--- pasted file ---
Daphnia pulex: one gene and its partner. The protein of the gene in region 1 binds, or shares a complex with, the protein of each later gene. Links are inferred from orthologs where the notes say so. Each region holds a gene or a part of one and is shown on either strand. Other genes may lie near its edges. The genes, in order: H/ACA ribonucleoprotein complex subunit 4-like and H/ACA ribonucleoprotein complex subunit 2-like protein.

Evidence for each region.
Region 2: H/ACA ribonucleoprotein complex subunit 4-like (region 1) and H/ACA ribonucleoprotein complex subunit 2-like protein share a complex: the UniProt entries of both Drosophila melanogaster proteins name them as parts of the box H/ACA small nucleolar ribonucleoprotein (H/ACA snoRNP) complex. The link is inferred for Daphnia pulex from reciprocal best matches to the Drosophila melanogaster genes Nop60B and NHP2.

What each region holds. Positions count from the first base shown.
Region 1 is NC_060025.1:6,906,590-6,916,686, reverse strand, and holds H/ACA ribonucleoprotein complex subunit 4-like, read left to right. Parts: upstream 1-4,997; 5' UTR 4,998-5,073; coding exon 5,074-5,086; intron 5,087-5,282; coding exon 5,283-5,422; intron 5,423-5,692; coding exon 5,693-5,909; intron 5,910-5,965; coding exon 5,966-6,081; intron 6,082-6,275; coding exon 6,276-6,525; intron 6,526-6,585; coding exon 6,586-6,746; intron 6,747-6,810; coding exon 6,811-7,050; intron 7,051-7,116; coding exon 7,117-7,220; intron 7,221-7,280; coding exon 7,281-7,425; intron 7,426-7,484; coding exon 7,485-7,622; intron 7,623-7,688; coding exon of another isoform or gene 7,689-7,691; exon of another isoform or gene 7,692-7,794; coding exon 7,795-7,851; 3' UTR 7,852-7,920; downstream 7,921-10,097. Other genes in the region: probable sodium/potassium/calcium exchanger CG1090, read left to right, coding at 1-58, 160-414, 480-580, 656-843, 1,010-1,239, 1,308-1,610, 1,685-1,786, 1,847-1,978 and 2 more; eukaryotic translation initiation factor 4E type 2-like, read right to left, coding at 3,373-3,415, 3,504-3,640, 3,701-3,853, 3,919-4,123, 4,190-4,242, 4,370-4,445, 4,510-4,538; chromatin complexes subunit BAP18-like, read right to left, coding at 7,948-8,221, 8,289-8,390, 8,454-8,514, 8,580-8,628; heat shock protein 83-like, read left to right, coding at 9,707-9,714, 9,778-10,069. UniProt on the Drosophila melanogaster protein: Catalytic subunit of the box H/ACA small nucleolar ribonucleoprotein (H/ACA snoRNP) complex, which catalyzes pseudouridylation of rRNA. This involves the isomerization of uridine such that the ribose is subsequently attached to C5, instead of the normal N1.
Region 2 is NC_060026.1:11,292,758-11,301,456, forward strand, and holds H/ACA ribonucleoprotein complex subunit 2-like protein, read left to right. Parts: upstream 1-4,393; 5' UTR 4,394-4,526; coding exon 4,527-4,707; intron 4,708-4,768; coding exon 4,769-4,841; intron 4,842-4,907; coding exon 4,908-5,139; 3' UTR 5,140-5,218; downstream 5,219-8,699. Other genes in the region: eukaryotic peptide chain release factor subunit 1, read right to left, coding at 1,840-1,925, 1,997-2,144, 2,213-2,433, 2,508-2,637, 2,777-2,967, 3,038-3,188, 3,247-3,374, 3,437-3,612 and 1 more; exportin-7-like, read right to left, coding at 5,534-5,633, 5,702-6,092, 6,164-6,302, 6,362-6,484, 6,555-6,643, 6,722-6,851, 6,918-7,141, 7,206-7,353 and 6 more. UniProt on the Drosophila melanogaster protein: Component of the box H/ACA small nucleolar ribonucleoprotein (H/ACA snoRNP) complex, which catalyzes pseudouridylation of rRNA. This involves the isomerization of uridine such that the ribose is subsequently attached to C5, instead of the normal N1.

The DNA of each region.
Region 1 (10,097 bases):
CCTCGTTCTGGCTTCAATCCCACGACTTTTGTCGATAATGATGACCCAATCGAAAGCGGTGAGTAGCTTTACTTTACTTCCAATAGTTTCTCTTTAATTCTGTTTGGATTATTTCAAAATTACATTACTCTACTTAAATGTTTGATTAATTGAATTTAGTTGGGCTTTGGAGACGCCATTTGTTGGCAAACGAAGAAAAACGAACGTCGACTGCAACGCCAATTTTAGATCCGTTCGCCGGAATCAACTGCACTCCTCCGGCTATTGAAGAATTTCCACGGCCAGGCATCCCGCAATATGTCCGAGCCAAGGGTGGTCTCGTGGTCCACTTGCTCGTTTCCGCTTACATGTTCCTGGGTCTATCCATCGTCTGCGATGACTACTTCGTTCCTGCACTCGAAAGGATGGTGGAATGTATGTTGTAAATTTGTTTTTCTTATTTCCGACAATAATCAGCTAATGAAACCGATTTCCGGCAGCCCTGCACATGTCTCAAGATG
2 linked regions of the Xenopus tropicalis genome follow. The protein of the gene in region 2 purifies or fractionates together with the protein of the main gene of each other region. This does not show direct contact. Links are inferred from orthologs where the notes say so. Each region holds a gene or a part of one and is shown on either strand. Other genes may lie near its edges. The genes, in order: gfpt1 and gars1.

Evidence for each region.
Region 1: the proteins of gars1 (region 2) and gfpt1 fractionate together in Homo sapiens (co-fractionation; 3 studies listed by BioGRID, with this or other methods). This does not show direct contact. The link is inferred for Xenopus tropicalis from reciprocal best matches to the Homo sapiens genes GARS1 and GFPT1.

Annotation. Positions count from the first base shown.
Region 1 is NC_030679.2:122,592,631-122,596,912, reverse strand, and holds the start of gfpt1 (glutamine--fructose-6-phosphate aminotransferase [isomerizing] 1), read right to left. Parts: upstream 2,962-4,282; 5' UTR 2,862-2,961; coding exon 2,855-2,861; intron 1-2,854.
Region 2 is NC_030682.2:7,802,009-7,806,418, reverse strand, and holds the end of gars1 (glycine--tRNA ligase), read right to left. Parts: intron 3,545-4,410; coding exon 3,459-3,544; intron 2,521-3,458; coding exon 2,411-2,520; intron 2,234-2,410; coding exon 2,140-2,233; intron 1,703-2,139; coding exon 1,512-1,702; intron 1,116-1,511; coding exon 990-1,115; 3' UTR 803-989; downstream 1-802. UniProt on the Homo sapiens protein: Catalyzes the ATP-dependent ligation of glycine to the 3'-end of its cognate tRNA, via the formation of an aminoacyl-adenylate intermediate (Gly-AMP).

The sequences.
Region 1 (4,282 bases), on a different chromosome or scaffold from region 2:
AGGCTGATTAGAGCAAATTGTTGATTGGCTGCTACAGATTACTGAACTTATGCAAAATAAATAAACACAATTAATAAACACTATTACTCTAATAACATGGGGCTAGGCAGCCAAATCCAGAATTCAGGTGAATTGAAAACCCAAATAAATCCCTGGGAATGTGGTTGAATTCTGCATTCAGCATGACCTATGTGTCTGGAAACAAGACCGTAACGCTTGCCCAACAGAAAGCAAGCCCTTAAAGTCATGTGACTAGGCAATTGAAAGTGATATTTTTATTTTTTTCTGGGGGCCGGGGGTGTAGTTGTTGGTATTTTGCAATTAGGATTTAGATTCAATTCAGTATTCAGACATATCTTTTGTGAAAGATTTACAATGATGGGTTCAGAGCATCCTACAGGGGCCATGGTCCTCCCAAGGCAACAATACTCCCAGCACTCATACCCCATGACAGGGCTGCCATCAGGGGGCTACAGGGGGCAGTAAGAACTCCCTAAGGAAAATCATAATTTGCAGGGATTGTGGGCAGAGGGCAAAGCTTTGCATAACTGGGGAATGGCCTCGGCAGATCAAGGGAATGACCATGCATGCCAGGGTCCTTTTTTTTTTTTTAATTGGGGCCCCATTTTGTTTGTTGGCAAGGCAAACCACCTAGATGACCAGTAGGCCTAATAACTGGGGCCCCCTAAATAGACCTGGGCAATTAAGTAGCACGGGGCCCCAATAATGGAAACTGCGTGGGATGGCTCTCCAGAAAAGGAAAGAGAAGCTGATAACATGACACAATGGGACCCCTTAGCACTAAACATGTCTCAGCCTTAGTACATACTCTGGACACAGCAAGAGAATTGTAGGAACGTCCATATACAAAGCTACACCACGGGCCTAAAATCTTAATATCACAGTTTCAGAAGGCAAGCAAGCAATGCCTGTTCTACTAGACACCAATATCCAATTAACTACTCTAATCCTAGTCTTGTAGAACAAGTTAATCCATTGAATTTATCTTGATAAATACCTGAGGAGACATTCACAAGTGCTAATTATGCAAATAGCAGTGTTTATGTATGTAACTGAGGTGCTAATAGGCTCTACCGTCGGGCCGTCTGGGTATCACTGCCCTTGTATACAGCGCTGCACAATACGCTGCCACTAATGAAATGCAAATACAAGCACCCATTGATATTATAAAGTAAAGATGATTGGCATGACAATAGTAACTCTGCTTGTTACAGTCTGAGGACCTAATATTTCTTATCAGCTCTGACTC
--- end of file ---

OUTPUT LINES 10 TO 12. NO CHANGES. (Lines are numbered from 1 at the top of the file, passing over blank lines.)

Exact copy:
2 linked regions of the Xenopus tropicalis genome follow. The protein of the gene in region 2 purifies or fractionates together with the protein of the main gene of each other region. This does not show direct contact. Links are inferred from orthologs where the notes say so. Each region holds a gene or a part of one and is shown on either strand. Other genes may lie near its edges. The genes, in order: gfpt1 and gars1.

Evidence for each region.
Region 1: the proteins of gars1 (region 2) and gfpt1 fractionate together in Homo sapiens (co-fractionation; 3 studies listed by BioGRID, with this or other methods). This does not show direct contact. The link is inferred for Xenopus tropicalis from reciprocal best matches to the Homo sapiens genes GARS1 and GFPT1.